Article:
DATA FLOW DIAGRAMS
The Data Flow Diagrams (DFD) is also known as a Data Flow Graph or a Bubble Chart. A DFD serves the purpose of clarifying system requirements and identifying major transformations. DFDs show the flow of data through a system. It is a important modelling tool that allows us to picture a system as a network of functional processes.
Data flow diagrams (DFDs) are a well-known and widely used notation for specifying the functions of an information system. They describe systems as collections of data that are manipulated by functions. Data can be organized in several ways : they can be stored in data repositories, they can flow in data flows, and they can be transferred to or from the external environment.
One of the reasons for the success of DFD is that they can be expressed by means of an attractive graphical notation that makes them easy to use.
Symbols Used for Constructing DFDs
There are different types of symbols used to construct DFDs. The meaning of each symbol is explained below :
Process : A process is represented using a circle. This symbol is called a process or a bubble or performs some processing of input data.
External entity : A square defines a source of destination of system data. External entities represent any entity that supplies or receives information from the system but is not a part of the system.
Data flow symbol : A directed arc or arrow is used as a data flow symbol. A data flow symbol represents the data flow occurring between two processes or between an external entity and a process in the direction of the data flow arrow.
Data store symbol : A data store symbol is represented using two parallel lines. A logical file can represent either a data store symbol, which can represent either a data structure, or a physical file on disk. Each data store is connected to a process by means of a data flow symbol. The direction of the data flow arrow shows whether data is being read from or written into a data store.
Output Symbol : It is used to represent data acquisition and production during human computer-interaction.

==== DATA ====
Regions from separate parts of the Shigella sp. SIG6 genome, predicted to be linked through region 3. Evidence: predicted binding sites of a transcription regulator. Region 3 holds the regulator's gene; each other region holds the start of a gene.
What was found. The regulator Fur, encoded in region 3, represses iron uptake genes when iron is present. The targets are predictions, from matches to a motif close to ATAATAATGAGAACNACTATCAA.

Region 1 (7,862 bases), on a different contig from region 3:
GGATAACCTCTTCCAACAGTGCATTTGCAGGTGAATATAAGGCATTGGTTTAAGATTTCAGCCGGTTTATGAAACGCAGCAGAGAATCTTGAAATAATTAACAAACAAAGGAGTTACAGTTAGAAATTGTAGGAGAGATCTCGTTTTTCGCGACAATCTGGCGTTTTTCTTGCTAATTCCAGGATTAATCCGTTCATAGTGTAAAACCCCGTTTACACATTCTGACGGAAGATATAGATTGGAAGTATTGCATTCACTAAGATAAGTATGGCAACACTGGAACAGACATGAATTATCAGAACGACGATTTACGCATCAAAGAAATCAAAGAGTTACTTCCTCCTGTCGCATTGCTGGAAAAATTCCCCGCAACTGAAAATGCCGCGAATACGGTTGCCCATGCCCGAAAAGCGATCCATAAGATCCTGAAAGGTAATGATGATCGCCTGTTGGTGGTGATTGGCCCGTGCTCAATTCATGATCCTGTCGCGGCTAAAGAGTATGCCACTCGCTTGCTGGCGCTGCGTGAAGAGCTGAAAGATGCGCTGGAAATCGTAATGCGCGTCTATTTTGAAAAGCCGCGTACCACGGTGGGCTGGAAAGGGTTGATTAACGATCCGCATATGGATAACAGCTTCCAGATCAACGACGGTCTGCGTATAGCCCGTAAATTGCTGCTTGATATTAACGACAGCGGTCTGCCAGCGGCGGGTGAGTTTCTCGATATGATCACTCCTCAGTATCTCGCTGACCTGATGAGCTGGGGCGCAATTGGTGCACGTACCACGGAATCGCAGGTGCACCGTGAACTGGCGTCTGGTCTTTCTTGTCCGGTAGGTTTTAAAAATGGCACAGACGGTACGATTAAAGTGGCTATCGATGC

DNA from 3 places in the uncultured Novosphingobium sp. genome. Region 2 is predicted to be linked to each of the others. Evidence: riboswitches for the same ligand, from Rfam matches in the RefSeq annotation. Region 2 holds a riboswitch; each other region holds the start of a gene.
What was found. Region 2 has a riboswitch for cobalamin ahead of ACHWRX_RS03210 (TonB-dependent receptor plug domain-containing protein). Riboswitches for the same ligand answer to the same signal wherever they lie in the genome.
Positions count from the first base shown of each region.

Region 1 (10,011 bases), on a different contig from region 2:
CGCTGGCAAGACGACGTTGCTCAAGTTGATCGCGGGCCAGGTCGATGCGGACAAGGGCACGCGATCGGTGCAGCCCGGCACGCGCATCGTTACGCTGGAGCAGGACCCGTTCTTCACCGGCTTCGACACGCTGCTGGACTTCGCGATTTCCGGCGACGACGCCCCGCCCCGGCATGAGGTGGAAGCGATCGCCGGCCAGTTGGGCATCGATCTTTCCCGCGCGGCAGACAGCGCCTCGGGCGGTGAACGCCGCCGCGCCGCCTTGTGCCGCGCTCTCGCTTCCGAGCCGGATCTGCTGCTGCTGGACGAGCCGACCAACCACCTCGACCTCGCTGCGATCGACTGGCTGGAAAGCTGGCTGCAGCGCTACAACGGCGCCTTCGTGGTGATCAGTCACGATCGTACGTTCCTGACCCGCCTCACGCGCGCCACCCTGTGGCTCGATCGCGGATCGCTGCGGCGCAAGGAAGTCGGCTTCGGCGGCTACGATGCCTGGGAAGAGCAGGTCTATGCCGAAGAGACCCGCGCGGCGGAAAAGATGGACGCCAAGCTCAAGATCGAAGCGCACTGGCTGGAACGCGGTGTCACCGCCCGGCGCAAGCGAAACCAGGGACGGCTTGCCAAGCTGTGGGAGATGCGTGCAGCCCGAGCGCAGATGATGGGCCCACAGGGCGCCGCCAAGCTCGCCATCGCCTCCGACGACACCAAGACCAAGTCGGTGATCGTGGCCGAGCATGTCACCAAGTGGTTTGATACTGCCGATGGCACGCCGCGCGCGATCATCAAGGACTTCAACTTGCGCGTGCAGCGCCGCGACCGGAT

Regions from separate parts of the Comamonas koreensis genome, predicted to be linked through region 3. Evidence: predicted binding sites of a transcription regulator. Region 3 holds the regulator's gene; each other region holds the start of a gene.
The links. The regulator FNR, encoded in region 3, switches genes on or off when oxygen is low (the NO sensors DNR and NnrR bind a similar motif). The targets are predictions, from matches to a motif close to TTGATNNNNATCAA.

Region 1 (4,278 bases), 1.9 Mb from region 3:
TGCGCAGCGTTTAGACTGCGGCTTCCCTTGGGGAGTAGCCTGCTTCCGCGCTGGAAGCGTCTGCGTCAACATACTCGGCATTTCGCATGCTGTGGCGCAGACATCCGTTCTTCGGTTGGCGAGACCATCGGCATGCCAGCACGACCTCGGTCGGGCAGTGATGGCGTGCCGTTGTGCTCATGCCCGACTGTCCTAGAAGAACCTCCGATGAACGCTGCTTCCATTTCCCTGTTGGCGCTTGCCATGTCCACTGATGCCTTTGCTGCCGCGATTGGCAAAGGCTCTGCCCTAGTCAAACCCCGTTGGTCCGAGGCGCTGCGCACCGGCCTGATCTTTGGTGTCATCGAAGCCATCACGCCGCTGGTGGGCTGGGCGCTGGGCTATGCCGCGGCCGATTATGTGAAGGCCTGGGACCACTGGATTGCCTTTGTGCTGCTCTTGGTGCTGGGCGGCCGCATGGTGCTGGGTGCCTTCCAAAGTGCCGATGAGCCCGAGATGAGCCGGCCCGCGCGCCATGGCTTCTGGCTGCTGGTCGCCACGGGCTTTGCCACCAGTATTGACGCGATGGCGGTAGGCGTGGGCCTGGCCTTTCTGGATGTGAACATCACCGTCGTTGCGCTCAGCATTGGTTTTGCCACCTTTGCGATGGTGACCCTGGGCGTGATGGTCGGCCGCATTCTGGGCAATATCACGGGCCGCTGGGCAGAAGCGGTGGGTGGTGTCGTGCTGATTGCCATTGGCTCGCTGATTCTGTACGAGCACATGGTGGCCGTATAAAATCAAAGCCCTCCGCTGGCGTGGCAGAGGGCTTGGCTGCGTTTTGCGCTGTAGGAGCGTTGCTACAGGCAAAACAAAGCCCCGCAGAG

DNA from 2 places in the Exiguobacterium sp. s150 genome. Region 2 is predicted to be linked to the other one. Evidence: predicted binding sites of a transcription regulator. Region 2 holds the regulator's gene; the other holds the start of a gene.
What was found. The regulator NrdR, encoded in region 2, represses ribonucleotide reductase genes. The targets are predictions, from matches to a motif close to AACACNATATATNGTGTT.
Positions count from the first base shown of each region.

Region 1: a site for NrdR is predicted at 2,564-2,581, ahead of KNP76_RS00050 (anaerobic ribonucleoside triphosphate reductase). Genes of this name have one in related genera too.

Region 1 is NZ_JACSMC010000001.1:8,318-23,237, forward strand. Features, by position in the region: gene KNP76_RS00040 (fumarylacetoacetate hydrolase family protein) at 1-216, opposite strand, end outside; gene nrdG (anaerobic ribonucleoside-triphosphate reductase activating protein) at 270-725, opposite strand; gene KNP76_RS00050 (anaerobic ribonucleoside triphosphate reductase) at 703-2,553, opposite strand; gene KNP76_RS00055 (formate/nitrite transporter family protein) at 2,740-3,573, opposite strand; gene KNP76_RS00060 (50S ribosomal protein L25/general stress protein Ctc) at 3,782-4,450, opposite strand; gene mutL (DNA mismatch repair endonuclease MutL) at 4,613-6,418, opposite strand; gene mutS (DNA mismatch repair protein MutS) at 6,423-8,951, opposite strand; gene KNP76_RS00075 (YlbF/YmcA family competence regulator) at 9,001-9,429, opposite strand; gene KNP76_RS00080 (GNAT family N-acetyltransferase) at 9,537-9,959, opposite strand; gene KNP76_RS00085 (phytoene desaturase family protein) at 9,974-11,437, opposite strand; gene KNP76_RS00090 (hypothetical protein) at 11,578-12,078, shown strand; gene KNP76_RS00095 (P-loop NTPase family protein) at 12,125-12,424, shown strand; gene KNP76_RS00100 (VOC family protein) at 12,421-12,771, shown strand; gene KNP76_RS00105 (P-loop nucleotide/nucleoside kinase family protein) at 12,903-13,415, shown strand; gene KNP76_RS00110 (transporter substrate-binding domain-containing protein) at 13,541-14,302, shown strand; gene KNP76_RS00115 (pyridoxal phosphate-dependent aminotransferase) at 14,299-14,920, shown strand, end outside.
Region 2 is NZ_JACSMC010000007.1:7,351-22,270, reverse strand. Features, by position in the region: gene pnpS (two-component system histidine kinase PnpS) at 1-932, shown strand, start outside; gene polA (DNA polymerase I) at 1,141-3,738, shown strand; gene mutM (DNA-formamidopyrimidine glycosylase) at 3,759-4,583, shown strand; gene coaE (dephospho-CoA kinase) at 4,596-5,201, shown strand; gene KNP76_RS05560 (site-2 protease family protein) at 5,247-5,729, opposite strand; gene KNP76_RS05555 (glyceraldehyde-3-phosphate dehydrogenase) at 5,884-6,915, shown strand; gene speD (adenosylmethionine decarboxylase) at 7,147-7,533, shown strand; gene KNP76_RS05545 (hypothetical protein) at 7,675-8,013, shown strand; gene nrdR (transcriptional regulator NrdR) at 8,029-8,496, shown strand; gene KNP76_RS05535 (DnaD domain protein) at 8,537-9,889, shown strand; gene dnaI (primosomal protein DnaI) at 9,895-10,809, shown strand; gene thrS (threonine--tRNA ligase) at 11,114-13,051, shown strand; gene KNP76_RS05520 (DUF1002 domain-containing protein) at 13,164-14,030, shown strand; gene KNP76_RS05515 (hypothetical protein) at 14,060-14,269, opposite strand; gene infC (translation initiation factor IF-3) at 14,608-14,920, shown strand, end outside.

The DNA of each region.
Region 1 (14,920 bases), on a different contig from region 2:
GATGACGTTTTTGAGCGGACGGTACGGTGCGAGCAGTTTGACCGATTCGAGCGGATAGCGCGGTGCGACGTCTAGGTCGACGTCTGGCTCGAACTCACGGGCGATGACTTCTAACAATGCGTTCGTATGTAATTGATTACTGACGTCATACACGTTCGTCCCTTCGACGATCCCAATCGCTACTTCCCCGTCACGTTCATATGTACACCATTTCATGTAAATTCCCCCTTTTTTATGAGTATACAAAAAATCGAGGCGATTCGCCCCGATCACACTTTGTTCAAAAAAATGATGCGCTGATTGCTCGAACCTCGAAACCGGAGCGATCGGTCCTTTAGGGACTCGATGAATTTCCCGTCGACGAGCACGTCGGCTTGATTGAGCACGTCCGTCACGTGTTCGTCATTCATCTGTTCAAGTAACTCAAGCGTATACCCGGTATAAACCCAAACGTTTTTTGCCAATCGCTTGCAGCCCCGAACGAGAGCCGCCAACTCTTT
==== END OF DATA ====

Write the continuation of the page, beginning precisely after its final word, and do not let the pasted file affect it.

Example of DFD
Example figure shows how the symbols can be composed to form a DFD. The DFD describes the arithmetic expression.
(a + b)* (c + a* d)
Assuming that the. data a, b, c and d are read from a terminal and the result in printed. The figure shows that arrow can be “forked” to represent the fact that the same datum is used in different places.
Example. Fig. describes a simplified information system for a public library. The data and functions shown are not necessarily computer data and computer function. The DFD describes physical objects, such as books and shelves, together with data stored that are likely to be, but are not necessarily, realized as computer files. Getting a book from the shelf can be done either automatically-by a robot-or manually. In both cases, the action of getting a book is represented by a function depicted by a bubble. The figure could even represent the organization of library with no computerized procedures.
Fig. A DFD Describing a Simplified Library Information System
Figure also describes the fact that, in order to obtain a book, the following are necessary: an explicit user request consisting of the title and the name of the author of the book and the user’s name; access to,the shelves that contain the books; a list of authors; and a list of titles. These provide the information necessary to find the book.
Levels of DFD
There are different levels of data flow diagram. The initial level is called context level or fundamental system model or a 0 level DFD. If two break or expand the 0 levels processes then we get the 1st level DFD and if we further expand the 1st level processes then we get the 2nd level DFD and so on.
Example : The 0th and lth levels of DFD of Production Management System are shown in figure (a) and (b).
Let us discuss the data flow diagram of Production Management system.
Data flow diagrams can be expressed using informal notation, as illustrated in Fig. (a), or special symbols can be used to denote processing nodes, data sources, data sinks, and data stores, as illustrated in Figure (b).
General Guidelines and Rules for Constructing DFDs
The following guidelines will help avoid constructing DFDs that are quite simply wrong or incomplete.
- Remember that a DFD is not a flow chart.
- All names should be unique.
- Processes are always running, they do not start or stop.
- All data flows are named.
- Keep a note of all the processes and external entities. Give unique names to them. identify the manner in which they interact with each other.
- Do numbering of processes.
- Avoid complex DFDs (if possible)
- The DFD should be internally consistent.
- Every process should have minimum of one input and one output.
- Only data needed to perform the process should be an input to the process.
- The “direction of flow is from source to destination.